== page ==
In common law, a contract is an agreement, which has a lawful purpose or objects, which are entered voluntarily by two or more parties. Presumed parties should express the intention to be legally bound unless the parties state of expression mentions otherwise. A contract can be valid or enforceable when the parties who are voluntarily willing to enter to a legal obligation under the agreed terms and conditions observe all the elements of the contract.
In the case of Burt and Betty, all parties had known that the business Burt was running was illegal, but they went forward to sign a contract. The agreement between Burt and Betty requiring Betty to protect Burt’s business of selling stolen goods from closure was illegal and therefore, the court will consider such a contract void or unenforceable. The court will look into the legality of the business when delivering civil charges where Burt is suing the defendant Betty, a police officer, to recover payments made to her. The law states that, contracts for illegal substances or those designed to commit illegal actions are unenforceable (Kronman, Anthony, Posner & Richard, 1979). From this statement, Burt will not recover the payment because the contract between him and Betty is illegal and therefore unenforceable.
- Who owes whom?
In this case, Jack has an obligation to pay Jill $.100, which is the contract they entered before the third party, Brad came. In most cases, third parties do not have rights under the contract unless the third party is a beneficiary or delegate (Adelson & Robert, 1985). Brad is not a delegate in the contract between Jack and Jill because Jack was not aware of arrangements between Brad and Jill. Jack will not successfully sue Brad for not paying him because the terms of the contract between Brad and Jill are uncertain or incomplete. In addition, when Jill was giving Brad the $.100, Jack was not informed about the delegation of contractual obligation to Brad. However, Jill can sue Brad for obtaining money from him under false pretense that he will pay Jack.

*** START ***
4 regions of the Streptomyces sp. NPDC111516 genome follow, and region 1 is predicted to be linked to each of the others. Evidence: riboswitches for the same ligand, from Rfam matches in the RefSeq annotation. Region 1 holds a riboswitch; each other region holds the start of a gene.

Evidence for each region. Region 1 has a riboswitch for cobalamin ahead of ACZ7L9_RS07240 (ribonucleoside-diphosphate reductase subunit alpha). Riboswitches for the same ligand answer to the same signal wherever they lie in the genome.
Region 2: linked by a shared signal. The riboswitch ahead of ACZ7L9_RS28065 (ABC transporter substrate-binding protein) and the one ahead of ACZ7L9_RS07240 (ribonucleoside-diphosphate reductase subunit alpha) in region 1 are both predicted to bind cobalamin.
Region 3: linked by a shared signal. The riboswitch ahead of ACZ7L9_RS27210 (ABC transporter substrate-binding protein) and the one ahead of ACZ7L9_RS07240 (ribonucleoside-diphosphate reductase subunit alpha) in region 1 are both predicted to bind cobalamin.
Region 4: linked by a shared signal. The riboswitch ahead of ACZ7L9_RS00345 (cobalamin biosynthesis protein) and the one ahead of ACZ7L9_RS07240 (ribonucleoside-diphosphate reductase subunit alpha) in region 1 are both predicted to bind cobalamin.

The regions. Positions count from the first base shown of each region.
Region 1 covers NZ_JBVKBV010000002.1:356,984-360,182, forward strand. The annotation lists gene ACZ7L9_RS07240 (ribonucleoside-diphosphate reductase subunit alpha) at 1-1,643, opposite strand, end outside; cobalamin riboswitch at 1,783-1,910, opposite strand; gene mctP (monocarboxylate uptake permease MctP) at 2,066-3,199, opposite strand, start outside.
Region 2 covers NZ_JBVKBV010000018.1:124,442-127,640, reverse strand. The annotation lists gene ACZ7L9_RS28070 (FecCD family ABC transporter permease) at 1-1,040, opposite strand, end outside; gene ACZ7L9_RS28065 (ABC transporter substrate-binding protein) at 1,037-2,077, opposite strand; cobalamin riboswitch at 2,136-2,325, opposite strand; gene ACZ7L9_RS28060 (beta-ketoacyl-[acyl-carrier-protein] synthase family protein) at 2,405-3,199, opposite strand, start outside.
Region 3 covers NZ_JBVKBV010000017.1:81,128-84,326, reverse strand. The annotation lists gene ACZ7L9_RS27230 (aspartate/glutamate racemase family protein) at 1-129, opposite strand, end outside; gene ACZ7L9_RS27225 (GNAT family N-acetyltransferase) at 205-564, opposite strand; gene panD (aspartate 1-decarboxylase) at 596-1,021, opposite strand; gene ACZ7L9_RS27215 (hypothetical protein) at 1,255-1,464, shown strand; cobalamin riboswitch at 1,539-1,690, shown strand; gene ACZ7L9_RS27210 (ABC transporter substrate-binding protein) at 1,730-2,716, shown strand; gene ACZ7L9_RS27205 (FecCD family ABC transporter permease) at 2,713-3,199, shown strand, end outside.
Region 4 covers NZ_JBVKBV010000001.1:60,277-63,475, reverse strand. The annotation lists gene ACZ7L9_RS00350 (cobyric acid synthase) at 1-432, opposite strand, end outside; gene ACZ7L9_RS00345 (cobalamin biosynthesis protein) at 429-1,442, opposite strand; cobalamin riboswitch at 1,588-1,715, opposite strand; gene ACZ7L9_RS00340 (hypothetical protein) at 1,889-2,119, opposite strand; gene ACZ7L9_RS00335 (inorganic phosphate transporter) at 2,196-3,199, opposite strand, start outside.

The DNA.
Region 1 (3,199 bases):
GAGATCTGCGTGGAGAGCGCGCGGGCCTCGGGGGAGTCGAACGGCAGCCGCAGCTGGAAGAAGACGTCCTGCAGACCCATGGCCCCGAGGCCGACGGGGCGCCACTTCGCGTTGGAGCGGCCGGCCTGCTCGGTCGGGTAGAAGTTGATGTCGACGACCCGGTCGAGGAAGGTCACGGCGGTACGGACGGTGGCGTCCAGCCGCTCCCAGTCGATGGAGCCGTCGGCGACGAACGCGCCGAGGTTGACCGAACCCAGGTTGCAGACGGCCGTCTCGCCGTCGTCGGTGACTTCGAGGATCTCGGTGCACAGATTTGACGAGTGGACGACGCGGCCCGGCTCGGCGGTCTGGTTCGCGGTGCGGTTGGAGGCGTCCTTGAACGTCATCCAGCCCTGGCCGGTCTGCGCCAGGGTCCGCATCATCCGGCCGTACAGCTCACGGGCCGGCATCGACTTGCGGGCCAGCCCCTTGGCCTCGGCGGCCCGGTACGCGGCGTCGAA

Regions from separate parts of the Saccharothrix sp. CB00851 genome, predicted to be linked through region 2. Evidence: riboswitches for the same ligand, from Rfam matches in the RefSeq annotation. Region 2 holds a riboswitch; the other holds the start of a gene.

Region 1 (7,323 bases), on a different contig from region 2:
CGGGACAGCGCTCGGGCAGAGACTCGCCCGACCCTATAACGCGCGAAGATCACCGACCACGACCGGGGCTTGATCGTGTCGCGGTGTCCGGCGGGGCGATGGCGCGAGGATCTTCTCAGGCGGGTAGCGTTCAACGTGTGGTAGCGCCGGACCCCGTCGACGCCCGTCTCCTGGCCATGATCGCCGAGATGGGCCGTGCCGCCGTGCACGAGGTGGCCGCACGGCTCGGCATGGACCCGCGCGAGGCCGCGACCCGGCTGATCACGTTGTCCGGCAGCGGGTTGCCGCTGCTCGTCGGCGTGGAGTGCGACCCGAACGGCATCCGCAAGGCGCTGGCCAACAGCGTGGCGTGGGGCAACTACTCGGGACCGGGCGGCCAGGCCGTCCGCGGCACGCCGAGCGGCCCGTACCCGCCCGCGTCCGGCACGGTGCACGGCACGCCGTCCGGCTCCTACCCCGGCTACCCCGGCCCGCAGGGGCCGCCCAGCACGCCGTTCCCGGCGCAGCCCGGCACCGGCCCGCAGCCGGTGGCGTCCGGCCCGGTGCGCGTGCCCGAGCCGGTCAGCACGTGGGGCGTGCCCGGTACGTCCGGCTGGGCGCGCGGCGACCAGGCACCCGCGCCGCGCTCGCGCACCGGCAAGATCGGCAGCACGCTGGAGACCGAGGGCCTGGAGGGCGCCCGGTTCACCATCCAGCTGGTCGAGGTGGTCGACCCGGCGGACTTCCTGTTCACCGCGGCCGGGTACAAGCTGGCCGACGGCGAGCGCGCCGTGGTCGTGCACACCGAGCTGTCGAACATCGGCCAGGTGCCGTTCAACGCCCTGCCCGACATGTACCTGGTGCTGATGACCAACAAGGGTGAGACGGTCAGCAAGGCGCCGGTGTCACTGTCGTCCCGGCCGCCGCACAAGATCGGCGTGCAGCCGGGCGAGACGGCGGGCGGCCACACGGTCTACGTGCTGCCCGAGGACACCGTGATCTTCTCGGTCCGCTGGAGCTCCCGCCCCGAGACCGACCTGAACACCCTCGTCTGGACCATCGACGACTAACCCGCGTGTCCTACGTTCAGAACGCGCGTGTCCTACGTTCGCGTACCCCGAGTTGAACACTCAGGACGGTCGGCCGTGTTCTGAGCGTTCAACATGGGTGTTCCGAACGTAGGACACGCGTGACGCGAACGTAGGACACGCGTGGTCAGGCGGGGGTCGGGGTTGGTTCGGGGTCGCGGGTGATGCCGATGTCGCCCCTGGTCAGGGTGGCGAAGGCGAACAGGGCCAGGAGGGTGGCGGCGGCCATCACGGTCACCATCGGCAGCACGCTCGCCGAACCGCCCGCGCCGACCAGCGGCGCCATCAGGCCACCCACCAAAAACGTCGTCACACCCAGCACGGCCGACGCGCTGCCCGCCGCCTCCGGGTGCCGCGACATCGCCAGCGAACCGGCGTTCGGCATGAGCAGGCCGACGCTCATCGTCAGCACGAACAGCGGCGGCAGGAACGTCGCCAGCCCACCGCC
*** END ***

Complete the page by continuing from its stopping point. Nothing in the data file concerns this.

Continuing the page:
- Making key distinctions of enforceable and unenforceable contracts
An enforceable contract is a legal agreement between two parties, which is not restricted by any laws. The parties that agree to the legal contract are bound by law and, therefore, have obligations to fulfill what they agreed on based on the terms and conditions of the contract (Fried & Charles, 1981). Eagle properties made an offer to Floyd on the basis of “take it or leave it” without influencing or forcing him to accept the terms of the contract. If Boyd agrees to accept the offer from Eagle properties, then the contract will be enforceable. The contract between eagle properties and Boyd will be termed as an agreement with a lawful objective entered voluntarily by both parties with the intention to create a legal obligation between them. In this case, Boyd and Eagle Properties fulfilled all the elements of an enforceable contract. The elements include the offer by Eagle Properties to sell land to Boyd, who voluntarily accepts the offer. Furthermore, Boyd and Eagle Properties are “competent persons” with legal capacity, and who are considering creating a legal mutual obligation.
A contract is performed when all parties perform their duties as required; the party, which fails to perform the contract as stated by terms and condition, will have breached the contract. The party, which breaches the contract, will have to pay compensation to the other party in the form of damages.
Kronman, Anthony T., Posner & Richard A. (1979). The Economics of Contract Law: Boston, Little. Brown & Co.
Fried & Charles (1981). Contract as Promise: A Theory of Contractual Obligation: Cambridge, MA. Harvard University Press.
Adelson & Robert S. (1985). Note. Third Party Beneficiary and Implied Right of Action Analysis: The Fiction of One Governmental Intent’.